• Japanese-style room

    Japanese-style Room

    We cannot imagine a Japanese room without tatami, or mat flooring woven from igusa (soft rushes). Tatami became part of everyday life for people during the Edo period (1603–1868), a time of unprecedented prosperity for commoners. Igusa is a cushioning natural material that is cool in summer and warm in winter. Typically one sleeps on a futon rolled out on a tatami floor, but lifestyles are changing: many now prefer to put a bed on the tatami, a hybrid of East and West that produces a modern atmosphere in the bedroom.

  • Pattern-edo komon

    Edo-Komon

    Seen from afar, the cloth appears plain, but up close you see a fine detail: this is Edo-komon stencil dyeing technique, which was originally used for the kamishimo, the formal wear of samurai. Competition resulted in increasingly ornate designs until the shogunate imposed restrictions. This led to the development of patterns so fine that appeared to be a single color. Countless variations were available from the no-nonsense patterns favored by samurai to designs popular among common people such as animal patterns. Today Edo-komon can be seen not just on kimono but on various dress fashions and accessories.

  • Umbrella

    Traditional Japanese Umbrella × Vinyl Umbrella

    Umbrellas and other wet weather items were highly developed in Japan, a country beset by a warm, wet rainy season. The umbrella, once an item exclusively for the upper classes, became widespread around the 18th century, when the traditionally japanese umbrella bangasa made by bamboo and washi paper was produced. Advancing technology has delivered us the ubiquitous Transparent Umbrella, but the bangasa, a quality product, remains beloved today by those who value its culture and beauty.

  • Expression

    Ukiyo-e × Virtual Singer

    The development of woodblock printing technology in the 18th century brought ukiyo-e prints into the mainstream of popular culture. Most arresting were the nishiki-e, or "brocade prints" made using more than 10 color print blocks, a unique Japanese art from that influenced the Impressionist artists. Meanwhile, it is now 10 years since the birth of Hatsune Miku, the Vocaloid character that symbolizes Japanese culture today. She is an example of Japan's art finding new fans the world over.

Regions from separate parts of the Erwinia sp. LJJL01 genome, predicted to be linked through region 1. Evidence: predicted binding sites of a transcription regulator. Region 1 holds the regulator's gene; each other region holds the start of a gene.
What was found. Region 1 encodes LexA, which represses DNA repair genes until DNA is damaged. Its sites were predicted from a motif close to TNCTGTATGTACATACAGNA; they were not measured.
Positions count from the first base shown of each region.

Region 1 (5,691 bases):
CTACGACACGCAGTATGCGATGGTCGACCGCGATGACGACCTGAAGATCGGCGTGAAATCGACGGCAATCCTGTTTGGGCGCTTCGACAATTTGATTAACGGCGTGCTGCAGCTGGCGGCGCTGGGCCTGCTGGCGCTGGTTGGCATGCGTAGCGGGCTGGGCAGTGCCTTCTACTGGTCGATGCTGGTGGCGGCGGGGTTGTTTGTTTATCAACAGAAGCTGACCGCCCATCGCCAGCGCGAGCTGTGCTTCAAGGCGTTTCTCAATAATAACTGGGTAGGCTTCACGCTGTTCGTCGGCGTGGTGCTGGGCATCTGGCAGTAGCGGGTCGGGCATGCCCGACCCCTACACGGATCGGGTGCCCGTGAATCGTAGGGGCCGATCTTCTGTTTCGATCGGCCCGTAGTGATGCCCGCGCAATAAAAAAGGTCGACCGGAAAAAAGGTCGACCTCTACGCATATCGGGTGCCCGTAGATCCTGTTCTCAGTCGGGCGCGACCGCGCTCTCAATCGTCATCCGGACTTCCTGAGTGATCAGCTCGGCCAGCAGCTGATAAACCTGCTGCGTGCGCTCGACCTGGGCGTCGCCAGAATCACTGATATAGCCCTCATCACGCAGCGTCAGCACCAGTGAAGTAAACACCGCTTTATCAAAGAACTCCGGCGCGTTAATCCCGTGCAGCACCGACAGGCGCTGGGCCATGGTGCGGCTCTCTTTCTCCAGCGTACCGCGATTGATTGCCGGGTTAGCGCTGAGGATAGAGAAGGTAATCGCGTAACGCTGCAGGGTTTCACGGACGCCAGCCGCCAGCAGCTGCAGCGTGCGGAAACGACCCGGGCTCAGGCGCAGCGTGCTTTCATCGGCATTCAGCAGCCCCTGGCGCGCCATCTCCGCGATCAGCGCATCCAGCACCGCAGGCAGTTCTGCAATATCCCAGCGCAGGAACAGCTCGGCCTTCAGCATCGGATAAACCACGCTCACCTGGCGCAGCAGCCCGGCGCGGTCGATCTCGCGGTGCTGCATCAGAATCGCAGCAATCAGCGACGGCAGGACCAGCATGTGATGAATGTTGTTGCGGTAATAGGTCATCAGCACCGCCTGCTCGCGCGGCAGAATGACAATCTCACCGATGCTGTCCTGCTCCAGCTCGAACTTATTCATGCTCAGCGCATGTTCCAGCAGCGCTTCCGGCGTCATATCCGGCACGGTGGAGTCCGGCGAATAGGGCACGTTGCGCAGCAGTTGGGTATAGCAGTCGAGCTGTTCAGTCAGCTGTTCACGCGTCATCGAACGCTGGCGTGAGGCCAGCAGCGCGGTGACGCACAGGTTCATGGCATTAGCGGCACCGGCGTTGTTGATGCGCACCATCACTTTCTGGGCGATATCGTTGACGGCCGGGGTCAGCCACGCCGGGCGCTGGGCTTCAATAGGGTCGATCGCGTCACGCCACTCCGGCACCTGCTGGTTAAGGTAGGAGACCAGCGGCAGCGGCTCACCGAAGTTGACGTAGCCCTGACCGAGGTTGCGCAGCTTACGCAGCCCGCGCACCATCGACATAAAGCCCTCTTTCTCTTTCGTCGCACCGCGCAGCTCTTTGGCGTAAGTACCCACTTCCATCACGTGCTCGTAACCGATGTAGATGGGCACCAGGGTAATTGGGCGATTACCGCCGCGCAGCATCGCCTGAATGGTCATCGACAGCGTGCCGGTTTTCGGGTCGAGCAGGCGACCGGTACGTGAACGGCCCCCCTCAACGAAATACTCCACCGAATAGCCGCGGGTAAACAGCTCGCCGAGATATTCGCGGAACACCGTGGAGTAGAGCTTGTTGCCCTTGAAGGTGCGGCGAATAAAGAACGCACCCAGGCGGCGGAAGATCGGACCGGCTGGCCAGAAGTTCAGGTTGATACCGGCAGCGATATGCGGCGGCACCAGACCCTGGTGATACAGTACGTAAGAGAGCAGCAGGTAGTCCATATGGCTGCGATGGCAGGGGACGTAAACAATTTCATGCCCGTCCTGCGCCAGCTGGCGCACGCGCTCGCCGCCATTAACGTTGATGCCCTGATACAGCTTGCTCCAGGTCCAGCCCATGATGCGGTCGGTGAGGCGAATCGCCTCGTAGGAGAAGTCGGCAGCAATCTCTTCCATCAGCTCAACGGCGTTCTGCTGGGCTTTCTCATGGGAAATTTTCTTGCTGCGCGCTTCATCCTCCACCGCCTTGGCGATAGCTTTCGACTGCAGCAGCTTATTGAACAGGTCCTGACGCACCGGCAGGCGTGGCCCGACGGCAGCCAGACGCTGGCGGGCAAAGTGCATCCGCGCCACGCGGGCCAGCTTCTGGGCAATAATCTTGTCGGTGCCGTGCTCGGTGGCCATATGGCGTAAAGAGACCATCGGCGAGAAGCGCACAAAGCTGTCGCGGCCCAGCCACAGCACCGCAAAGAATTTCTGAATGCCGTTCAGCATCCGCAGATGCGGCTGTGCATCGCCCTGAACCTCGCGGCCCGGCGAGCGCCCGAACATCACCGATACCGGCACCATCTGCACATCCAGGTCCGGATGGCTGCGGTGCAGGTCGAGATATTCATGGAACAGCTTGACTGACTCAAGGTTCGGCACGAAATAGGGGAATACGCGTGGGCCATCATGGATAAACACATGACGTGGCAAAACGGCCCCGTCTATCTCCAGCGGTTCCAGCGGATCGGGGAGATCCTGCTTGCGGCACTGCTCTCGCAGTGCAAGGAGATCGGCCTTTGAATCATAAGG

• Game

    Kendo × Video Games

    The Asian art of kendo has been a part of Japanese martial arts since the age of the samurai. Kendo players fight with bamboo swords and protect themselves with armour. There are many kendo dojo around Tokyo, and it remains a popular pastime today.


    Meanwhile, video games are popular as well. Indeed, Tokyo has plenty of spots to enjoy old and new, be it the ancient martial art of kendo or video games.
  • City

    GINZA

    Ginza was named in 1612, as the location of a silver coin foundry. The town, home to traders and craftspeople, was always bustling due to the large number of kimono stores. Since the Edo period, it has always been a major entry-point for the latest foreign cultural trends, including brick construction in the European style of 19th century and the first cafes in Japan. Ginza is just as vibrant today, with its mix of grand old streetscapes and new commercial developments.

  • Pounding

    Mochi Pounding × Rhythm game (Taiko no Tatsujin-"Taiko Drum Master")